Mostra: Balancing multiple objectives for music recommendation

April 27, 2022 Published by Emanuele Bugliarello and Mounia Lalmas

Recommendation engines support most modern digital platforms, allowing users to navigate vast databases of products in Amazon, homes in AirBnB, videos in YouTube and music in Spotify. However, content in all these platforms is provided by creators, such as hosts in AirBnB and artists in Spotify, who play a crucial role in shaping the user experience. As such, it is crucial to support their exposure needs to ensure long-term engagement.

  1. In an upcoming paper at TheWebConf 2022, we study the multi-objective problem of how to best balance user, creator and platform needs for the long-term health and sustainability of Spotify. In particular:
  2. We show that there is a vast heterogeneity of multi-objective music streaming sessions.
  3. We find evidence from historical data that user satisfaction varies based on the type and amount of tracks that benefit multiple stakeholders.
  4. We propose Mostra: a new framework based on state-of-the-art Transformer technologies that we equip with counterfactual reasoning to allow system designers to dynamically and flexibly control the trade-offs across the different objectives based on the ever-evolving strategic needs.

Objectives in music platforms

The ultimate goal behind our work is to understand and leverage the trade-off across different goals for music recommendation, where the task consists of ordering a set of songs to meet multiple objectives. For this, we consider data from millions of radio sessions. To characterise the different stakeholders, we consider the following metrics for each streamed song:

  • SAT: Whether a user completely listened to the song. if a user did listen to it, they’re likely to like it! ?
  • Discovery: Whether a user has never listened to that song nor to any songs from the corresponding artist. This is what allows users to experience new music! ?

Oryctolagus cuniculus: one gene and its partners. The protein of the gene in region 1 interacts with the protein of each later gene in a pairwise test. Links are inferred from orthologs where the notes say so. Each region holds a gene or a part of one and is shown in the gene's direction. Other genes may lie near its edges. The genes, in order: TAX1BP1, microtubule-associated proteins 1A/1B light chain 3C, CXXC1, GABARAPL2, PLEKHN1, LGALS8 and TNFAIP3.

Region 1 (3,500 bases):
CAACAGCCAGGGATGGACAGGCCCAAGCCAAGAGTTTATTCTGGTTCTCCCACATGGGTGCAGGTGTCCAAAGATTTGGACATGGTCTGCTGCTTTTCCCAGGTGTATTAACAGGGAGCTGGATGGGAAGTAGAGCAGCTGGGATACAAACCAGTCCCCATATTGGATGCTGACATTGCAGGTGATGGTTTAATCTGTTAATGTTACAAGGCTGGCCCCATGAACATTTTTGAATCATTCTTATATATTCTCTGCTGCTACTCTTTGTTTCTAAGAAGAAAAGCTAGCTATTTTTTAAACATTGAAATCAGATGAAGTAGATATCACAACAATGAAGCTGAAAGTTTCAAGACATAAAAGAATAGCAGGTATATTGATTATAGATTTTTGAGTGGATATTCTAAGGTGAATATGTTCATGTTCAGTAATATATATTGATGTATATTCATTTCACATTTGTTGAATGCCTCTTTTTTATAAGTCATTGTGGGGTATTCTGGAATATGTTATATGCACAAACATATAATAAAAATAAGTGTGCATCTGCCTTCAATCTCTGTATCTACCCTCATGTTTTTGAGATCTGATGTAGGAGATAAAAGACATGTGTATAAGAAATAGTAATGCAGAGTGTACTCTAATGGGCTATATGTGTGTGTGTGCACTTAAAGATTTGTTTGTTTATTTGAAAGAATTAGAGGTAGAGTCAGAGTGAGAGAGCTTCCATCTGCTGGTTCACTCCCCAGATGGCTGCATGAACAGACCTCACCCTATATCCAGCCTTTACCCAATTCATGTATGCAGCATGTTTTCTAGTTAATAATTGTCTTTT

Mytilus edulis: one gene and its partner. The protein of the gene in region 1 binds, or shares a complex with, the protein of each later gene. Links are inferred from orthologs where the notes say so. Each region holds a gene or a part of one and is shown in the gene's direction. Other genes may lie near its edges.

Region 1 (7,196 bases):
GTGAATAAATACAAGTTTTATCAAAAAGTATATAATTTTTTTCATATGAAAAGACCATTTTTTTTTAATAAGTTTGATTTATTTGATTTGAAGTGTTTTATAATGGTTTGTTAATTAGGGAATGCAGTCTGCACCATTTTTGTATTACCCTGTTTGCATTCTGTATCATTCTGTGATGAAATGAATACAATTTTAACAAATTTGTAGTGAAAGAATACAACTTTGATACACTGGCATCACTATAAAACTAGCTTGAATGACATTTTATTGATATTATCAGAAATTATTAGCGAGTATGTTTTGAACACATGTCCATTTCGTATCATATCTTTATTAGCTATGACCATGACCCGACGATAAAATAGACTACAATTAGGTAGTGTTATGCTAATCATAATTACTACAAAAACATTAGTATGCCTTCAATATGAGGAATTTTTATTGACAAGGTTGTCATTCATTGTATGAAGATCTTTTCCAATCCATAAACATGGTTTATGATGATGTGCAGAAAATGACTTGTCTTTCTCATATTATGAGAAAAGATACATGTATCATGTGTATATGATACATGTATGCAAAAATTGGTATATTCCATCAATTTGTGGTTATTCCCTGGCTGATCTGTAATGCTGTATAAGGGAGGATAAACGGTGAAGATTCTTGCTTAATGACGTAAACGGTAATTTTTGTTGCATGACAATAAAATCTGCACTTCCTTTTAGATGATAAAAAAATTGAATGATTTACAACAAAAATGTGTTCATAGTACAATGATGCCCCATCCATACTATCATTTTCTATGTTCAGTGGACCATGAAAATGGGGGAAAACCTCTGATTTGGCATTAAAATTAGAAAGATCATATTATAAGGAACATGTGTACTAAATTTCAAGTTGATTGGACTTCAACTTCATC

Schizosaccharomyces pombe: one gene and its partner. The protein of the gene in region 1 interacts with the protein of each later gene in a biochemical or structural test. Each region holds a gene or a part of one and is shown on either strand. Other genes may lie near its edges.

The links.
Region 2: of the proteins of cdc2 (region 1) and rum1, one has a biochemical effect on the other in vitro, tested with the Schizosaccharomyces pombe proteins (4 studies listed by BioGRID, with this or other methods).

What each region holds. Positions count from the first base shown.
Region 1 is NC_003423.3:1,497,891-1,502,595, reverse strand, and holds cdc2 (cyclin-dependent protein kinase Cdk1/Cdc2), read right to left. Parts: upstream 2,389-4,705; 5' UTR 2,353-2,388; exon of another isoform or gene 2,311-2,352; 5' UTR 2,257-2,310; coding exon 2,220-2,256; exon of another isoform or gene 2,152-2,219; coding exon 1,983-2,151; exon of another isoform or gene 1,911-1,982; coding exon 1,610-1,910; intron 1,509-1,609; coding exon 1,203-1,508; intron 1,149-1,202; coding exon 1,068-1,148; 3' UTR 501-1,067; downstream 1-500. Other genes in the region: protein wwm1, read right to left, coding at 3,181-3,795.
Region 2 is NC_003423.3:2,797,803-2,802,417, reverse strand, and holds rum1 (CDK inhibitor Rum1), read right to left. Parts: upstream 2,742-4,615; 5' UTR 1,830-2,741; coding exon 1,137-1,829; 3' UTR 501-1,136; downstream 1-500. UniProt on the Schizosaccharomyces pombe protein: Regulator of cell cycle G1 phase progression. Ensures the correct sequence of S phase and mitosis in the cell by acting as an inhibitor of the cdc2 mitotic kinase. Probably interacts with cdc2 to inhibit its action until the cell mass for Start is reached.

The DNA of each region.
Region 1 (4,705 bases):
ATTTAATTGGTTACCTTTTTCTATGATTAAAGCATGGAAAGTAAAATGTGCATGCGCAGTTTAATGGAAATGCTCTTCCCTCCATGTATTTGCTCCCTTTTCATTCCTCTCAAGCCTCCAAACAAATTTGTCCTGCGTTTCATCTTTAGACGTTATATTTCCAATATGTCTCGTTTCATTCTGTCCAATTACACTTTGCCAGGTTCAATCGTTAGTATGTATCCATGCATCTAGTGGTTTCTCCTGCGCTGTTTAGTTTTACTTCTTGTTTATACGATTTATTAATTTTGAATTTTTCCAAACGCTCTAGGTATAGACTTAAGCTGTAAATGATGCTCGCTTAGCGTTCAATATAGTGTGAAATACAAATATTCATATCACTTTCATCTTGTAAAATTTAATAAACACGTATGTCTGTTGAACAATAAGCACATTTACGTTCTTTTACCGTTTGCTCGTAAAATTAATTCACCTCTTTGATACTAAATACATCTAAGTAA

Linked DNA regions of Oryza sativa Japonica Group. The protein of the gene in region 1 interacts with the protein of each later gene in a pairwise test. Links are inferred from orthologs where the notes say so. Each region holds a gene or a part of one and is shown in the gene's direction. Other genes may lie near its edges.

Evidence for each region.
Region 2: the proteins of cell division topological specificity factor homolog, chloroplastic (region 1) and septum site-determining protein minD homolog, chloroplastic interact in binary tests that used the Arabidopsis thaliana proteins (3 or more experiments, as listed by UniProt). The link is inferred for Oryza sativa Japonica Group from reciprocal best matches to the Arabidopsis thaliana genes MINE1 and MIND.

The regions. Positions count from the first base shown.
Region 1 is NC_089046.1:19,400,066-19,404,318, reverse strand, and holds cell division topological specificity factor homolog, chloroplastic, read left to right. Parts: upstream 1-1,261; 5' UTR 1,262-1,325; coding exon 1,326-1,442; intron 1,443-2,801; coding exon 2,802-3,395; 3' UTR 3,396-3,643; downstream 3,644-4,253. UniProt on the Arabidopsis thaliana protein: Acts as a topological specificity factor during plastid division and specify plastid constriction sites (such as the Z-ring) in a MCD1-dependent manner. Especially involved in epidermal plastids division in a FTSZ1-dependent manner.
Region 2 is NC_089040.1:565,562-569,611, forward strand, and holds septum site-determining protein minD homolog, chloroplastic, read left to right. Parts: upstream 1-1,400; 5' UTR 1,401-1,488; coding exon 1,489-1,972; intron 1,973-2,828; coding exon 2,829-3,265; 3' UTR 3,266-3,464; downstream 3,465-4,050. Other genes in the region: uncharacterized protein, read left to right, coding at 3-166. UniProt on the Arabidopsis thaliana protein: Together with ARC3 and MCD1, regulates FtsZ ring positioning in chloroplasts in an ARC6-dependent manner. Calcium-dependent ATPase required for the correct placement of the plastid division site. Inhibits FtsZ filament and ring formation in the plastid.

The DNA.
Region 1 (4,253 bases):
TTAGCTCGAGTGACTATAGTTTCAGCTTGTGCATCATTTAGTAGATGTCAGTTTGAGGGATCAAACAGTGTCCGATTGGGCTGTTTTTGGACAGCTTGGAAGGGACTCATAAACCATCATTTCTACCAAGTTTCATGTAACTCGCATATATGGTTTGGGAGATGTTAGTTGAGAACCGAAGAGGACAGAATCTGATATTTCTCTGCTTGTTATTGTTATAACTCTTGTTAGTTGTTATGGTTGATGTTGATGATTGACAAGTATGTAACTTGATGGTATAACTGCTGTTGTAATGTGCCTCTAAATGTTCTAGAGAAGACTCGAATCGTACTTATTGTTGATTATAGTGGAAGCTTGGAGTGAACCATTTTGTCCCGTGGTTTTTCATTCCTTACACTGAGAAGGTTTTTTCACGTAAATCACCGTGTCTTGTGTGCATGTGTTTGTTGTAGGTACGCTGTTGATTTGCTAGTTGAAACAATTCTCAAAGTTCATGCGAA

• Exposure: Whether the song belongs to an emerging artist. This makes Spotify a sustainable platform to support a wide variety of creators! ?
  • Boosting: Whether the song belongs to a group that the platform is interested in boosting. It can be based on recent events, to align with certain trends, or to celebrate and honour a group of artists. ?

To better understand the interplay between the creator-centric objectives and users’ short-term satisfaction, and how frequent some of these objectives are within sessions, we consider a random sample of 100M listening sessions. As shown in the figure above, users enjoy songs being boosted or from emergent artists! However, if a given session contains too many discoveries, users tend to skip most of them, and so particular care must be taken in recommending new content to ensure maximal user satisfaction.

Interestingly, the plot above shows that there is a high diversity in the kind of tracks streamed by our listeners. What this means is that (i) there is more severe competition across objectives in certain sessions than others, and (ii) a dynamic, multi-objective recommendation engine is needed to adapt recommendations to each unique scenario.

Welcome to the Mostra

How can we build a recommender system that leverages all these goals in an effective way? This is an open question! In this paper, we propose a first step in this direction. Specifically, our focus is on building a dynamic system that can easily be tuned by system engineers on-the-fly to target specific objectives.